A couple of days later, when poultry grower George Anderson heard about the free-range chicken farm, he scoffed: “That’s what people in the city call ‘sustainable farming.’” The proper term, he said, is “subsistence.” Instead, he and his wife, Darla, produce 15 million pounds of chicken a year in houses equipped with the latest heating, cooling, and ventilation systems. To keep from tracking in viruses and infecting his flocks, visitors to one of his 19 houses must snap plastic covers over their shoes and swear they haven’t recently handled barnyard chickens.
Without other income, George figures, true subsistence farming means no electricity, and him driving a team of mules, harvesting just enough corn to feed them and his family. Frankly, he doesn’t want to go back to that. He’d love to have a little truck-patch farm if he could afford to. But he knows how that goes. “My mom’s dad always tried to do the subsistence farming. He had a few hogs, raised a little bit of cotton.” By the 1960s, his grandfather had started working in the woods of eastern Arkansas, where the cypresses along the river bottoms were being cleared for farmland. “He had his little farm, he had the hogs and doing what he could do, but he made his living dragging logs out of the woods with a mule.”
His teenage daughter and son belong to FFA, the agriculture education organization formerly known as Future Farmers of America. They led into the yard their project animals, two fat, shining goats.
George knows what people think: This kind of operation he has now is against nature. So be it. Slight and spectacled, there’s none of the sunburnt farmer about him. He has a degree in poultry science, and he can genially track the uptick in the U.S. population along with its declining number of farmers. The tractors, the silos—there’s no other way: “There’s so few of us left, even if I could feed my family and five more, there’s way too many of you.”
The goats bleated insistently, like shuddering machines.
Darla held on to one of them while her daughter fetched another project, a rabbit.
Darla and George will send the children to college, paying for it with chicken. The children will have better economic opportunities working with him, George said, but they can go on to careers in town, if they want.
He seemed doubtful they will. He’ll certainly never go back to the jobs he’s left. He couldn’t make it as an employee in the poultry industry, in which high-paying jobs are few. “I didn’t have the right presentation,” he said.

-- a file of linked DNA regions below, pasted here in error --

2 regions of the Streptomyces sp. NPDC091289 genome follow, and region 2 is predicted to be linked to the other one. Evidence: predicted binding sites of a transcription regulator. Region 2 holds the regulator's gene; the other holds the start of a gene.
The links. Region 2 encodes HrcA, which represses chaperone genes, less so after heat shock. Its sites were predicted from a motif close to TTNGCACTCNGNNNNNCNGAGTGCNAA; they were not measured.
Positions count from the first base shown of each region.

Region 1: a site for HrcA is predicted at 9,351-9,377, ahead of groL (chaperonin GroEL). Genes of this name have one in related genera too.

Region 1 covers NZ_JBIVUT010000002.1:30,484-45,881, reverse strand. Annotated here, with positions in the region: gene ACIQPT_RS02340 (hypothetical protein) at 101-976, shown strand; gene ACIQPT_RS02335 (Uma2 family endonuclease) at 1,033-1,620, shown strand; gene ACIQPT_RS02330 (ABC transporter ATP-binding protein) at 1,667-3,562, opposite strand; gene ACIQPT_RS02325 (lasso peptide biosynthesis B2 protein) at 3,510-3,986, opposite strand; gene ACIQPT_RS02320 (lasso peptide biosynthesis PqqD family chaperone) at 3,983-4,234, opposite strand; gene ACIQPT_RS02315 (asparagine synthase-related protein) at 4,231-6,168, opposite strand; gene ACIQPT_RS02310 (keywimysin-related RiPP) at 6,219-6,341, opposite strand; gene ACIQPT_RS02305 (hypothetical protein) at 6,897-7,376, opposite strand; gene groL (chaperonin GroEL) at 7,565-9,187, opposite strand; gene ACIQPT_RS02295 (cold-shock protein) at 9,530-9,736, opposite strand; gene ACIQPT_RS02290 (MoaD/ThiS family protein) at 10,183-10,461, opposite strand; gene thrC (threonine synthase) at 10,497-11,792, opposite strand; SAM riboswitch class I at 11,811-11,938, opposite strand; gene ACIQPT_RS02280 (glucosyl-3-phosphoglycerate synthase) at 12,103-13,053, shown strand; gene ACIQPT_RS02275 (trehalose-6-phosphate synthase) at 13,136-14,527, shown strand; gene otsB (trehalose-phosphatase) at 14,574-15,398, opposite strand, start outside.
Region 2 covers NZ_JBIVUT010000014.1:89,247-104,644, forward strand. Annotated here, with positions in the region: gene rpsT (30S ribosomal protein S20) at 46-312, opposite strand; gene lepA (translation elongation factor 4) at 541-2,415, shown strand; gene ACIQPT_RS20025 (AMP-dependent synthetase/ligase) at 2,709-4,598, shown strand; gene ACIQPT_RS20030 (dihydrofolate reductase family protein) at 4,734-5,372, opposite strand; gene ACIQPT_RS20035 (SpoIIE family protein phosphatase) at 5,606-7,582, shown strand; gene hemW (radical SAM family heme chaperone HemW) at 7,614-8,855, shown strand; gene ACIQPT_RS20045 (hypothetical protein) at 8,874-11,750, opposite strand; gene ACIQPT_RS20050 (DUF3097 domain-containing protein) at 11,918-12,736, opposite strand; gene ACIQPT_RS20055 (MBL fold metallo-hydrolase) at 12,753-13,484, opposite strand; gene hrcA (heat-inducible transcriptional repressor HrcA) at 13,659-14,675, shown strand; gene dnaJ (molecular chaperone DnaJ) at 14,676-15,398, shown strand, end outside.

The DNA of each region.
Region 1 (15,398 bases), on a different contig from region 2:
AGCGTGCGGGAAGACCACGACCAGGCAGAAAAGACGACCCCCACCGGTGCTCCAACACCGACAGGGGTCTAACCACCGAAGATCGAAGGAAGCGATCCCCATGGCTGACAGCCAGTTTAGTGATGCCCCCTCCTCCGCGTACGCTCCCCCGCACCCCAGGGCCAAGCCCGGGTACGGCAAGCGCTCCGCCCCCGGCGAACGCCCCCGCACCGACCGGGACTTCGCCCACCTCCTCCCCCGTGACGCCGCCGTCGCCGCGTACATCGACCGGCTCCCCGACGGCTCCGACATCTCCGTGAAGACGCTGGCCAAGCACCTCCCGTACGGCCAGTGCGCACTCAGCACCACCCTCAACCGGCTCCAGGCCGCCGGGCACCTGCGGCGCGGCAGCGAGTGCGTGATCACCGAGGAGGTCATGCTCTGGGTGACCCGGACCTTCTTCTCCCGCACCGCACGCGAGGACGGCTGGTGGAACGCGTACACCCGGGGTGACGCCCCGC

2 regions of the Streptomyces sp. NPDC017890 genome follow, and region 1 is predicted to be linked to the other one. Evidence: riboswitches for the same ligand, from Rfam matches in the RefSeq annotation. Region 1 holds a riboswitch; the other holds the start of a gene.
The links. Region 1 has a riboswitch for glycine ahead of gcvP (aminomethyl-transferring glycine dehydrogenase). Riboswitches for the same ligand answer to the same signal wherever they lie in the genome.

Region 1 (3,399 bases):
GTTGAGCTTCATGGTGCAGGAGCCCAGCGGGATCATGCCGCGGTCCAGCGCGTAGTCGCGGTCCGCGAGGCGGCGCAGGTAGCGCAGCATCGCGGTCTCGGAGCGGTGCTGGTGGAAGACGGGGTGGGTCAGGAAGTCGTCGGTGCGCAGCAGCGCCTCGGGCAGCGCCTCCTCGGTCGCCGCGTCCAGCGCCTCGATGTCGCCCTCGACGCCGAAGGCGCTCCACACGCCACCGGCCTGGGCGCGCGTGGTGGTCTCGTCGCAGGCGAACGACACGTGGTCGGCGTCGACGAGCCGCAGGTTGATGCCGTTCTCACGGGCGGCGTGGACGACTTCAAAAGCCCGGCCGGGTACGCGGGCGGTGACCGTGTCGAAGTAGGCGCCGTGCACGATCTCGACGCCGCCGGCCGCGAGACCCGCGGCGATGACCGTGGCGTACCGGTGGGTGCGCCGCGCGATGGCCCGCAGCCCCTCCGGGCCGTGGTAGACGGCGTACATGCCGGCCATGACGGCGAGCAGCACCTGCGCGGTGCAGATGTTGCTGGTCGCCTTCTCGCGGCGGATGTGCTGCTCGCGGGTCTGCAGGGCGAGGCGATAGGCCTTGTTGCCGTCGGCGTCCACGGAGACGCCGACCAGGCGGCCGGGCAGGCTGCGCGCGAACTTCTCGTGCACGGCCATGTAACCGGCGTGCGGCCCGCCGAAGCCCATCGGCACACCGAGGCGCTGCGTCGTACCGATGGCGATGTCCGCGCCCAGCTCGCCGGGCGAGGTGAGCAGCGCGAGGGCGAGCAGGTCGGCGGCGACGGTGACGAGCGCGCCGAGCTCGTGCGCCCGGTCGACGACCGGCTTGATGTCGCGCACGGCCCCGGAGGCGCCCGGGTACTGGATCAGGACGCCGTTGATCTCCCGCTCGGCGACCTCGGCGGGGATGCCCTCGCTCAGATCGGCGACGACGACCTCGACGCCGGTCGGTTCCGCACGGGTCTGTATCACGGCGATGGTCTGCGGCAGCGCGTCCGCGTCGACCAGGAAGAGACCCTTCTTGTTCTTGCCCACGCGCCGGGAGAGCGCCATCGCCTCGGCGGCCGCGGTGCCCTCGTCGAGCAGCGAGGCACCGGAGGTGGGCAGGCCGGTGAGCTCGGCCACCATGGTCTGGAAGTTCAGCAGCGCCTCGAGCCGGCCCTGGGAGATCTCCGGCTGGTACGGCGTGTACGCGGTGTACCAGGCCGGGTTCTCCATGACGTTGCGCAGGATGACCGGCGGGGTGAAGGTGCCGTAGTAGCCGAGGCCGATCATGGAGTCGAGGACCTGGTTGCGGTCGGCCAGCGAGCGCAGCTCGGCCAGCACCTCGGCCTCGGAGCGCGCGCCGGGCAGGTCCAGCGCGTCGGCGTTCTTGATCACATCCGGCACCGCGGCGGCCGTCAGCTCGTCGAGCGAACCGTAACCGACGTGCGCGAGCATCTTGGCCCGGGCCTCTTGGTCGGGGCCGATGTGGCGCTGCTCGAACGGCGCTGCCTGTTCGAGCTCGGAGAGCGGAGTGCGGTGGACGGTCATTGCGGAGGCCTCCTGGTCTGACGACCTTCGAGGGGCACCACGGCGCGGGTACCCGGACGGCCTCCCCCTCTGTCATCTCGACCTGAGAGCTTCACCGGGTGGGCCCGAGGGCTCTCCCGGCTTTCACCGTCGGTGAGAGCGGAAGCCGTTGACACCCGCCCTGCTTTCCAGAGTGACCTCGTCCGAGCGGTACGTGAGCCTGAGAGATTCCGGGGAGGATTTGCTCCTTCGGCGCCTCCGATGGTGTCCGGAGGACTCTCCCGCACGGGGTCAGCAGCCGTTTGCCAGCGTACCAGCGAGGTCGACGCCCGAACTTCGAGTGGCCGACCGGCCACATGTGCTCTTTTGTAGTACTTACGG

“He didn’t play the game,” Darla called over her goat.
“I couldn’t play the game.”
Do the Ozarks even make good employees? Living so far out, you get used to working on your own. J.B. Hunt, Walmart—family members have worked in both places. Walmart is a job, but it isn’t a dream. No, Walmart is where the boss says something you can’t swaller, and you give your notice and then just leave, crying in the parking lot and digging in your purse for cigarettes.
But if you leave the hills, migrate to a real city? Eventually, long after you’ve kicked the manure off your boots, you’ll give your country self away. One night your friend’s registered poodle will jump in your lap, and looking into his eyes, you’ll silently muse on the effects of your pastoral upbringing, how your attitude toward animals will forever be at once empathetic and callous because of some kind of shared fate you once had. You’ll keep these thoughts to yourself until your friend wonders aloud if she should have the dog neutered, and will let slip how much her mother paid for him. And you’ll yelp, “No—put him out to stud! Don’t cut off his testicles—those are worth 400 bucks apiece!”
So maybe you decide to stay, and stay country, even if that means having an industrial farm and a backyard garden, as George and Darla do, or hanging on to a job in town and coming home to feed cattle. The average Arkansas cattle herd is small, 30 head. Every other farmlet has one. The man who sells hay to my father also works as a truck dispatcher for a turkey processor, and on weekends sells grass-fed beef at the farmers’ market, next to Mariah. Even George keeps some cattle. When he has to move them from time to time, he rounds them up on a horse.
Along the stretch of blacktop leading to miles of dirt roads and my parents’ house, there is another herd that appears like a mirage to passing drivers. Bison. They’ve been there for 20 years. Their keeper, Tom Lowder, or Dr. Tom—he’s an orthodontist but an informal Oklahoman, too—goes to the office three long days a week, and then heads home, rarely venturing from the ranch once there. “Thursday evening I come through the gate about nine o’clock, slap a padlock on it, and I don’t take that padlock off ’til Tuesday morning,” he said from his armchair nested in a cabin decked out in Old West leather and cast iron. “My best friend, lover, and wife, Marti, and I are the only two people out here in the center of 250 acres.”
My father has known Dr. Tom for years, since they met in the local grocery store once outfitted with tables and chairs for old-timers to sit and drink coffee. Dr. Tom apparently concluded that he’d encountered an authentic article, a genuine antique horseman. Today, when my father joined Dr. Tom in the cabin, Dad wore an oilskin duster and a Western-print shirt, as if not to disappoint his friend.
A rain that my father, afraid of getting his hopes up, had dismissed as a squall the night before had turned into the steady pour the ponds and pastures needed.
Thunder cracked in the trees above.
Walnuts fell on the roof.
Dr. Tom neither castrates his bulls nor vaccinates the herd, and feeds them no hormones nor antibiotics, which would contaminate their meat. He prefers to let the bison build up natural resistance to infections. Still, living free range is tough on the animals. Some die. He leaves the carcasses to the animals he reported seeing on the property: coyotes, bobcats, cougars, black bears. Then he collects the skulls, sets them on fence posts, and lets them bleach in the sun.